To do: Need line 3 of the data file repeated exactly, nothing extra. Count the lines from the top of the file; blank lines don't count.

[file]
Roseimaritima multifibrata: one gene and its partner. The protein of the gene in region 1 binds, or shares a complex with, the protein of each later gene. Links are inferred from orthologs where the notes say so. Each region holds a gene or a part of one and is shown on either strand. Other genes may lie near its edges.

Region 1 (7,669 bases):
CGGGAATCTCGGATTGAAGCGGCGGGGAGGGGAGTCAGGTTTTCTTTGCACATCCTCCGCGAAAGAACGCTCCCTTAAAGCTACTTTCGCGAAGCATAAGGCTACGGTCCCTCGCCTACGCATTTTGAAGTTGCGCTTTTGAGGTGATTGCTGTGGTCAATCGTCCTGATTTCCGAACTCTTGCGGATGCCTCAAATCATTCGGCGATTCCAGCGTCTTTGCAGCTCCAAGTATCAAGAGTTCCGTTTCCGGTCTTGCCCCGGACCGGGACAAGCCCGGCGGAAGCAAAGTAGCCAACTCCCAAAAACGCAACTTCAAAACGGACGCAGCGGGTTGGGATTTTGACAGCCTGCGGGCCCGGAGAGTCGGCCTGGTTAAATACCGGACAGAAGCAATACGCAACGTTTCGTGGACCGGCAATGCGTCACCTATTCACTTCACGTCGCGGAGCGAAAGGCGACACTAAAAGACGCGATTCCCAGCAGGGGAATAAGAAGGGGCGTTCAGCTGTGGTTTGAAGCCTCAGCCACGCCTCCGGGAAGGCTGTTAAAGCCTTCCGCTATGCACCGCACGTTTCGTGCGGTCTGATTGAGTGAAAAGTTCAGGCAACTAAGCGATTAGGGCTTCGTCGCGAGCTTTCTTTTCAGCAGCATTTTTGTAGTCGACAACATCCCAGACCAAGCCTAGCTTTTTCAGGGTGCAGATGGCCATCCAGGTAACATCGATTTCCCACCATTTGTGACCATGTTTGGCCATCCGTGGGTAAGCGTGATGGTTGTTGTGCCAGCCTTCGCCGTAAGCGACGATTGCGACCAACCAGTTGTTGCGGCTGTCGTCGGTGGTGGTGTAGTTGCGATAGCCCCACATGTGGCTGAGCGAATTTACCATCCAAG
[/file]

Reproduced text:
CGGGAATCTCGGATTGAAGCGGCGGGGAGGGGAGTCAGGTTTTCTTTGCACATCCTCCGCGAAAGAACGCTCCCTTAAAGCTACTTTCGCGAAGCATAAGGCTACGGTCCCTCGCCTACGCATTTTGAAGTTGCGCTTTTGAGGTGATTGCTGTGGTCAATCGTCCTGATTTCCGAACTCTTGCGGATGCCTCAAATCATTCGGCGATTCCAGCGTCTTTGCAGCTCCAAGTATCAAGAGTTCCGTTTCCGGTCTTGCCCCGGACCGGGACAAGCCCGGCGGAAGCAAAGTAGCCAACTCCCAAAAACGCAACTTCAAAACGGACGCAGCGGGTTGGGATTTTGACAGCCTGCGGGCCCGGAGAGTCGGCCTGGTTAAATACCGGACAGAAGCAATACGCAACGTTTCGTGGACCGGCAATGCGTCACCTATTCACTTCACGTCGCGGAGCGAAAGGCGACACTAAAAGACGCGATTCCCAGCAGGGGAATAAGAAGGGGCGTTCAGCTGTGGTTTGAAGCCTCAGCCACGCCTCCGGGAAGGCTGTTAAAGCCTTCCGCTATGCACCGCACGTTTCGTGCGGTCTGATTGAGTGAAAAGTTCAGGCAACTAAGCGATTAGGGCTTCGTCGCGAGCTTTCTTTTCAGCAGCATTTTTGTAGTCGACAACATCCCAGACCAAGCCTAGCTTTTTCAGGGTGCAGATGGCCATCCAGGTAACATCGATTTCCCACCATTTGTGACCATGTTTGGCCATCCGTGGGTAAGCGTGATGGTTGTTGTGCCAGCCTTCGCCGTAAGCGACGATTGCGACCAACCAGTTGTTGCGGCTGTCGTCGGTGGTGGTGTAGTTGCGATAGCCCCACATGTGGCTGAGCGAATTTACCATCCAAG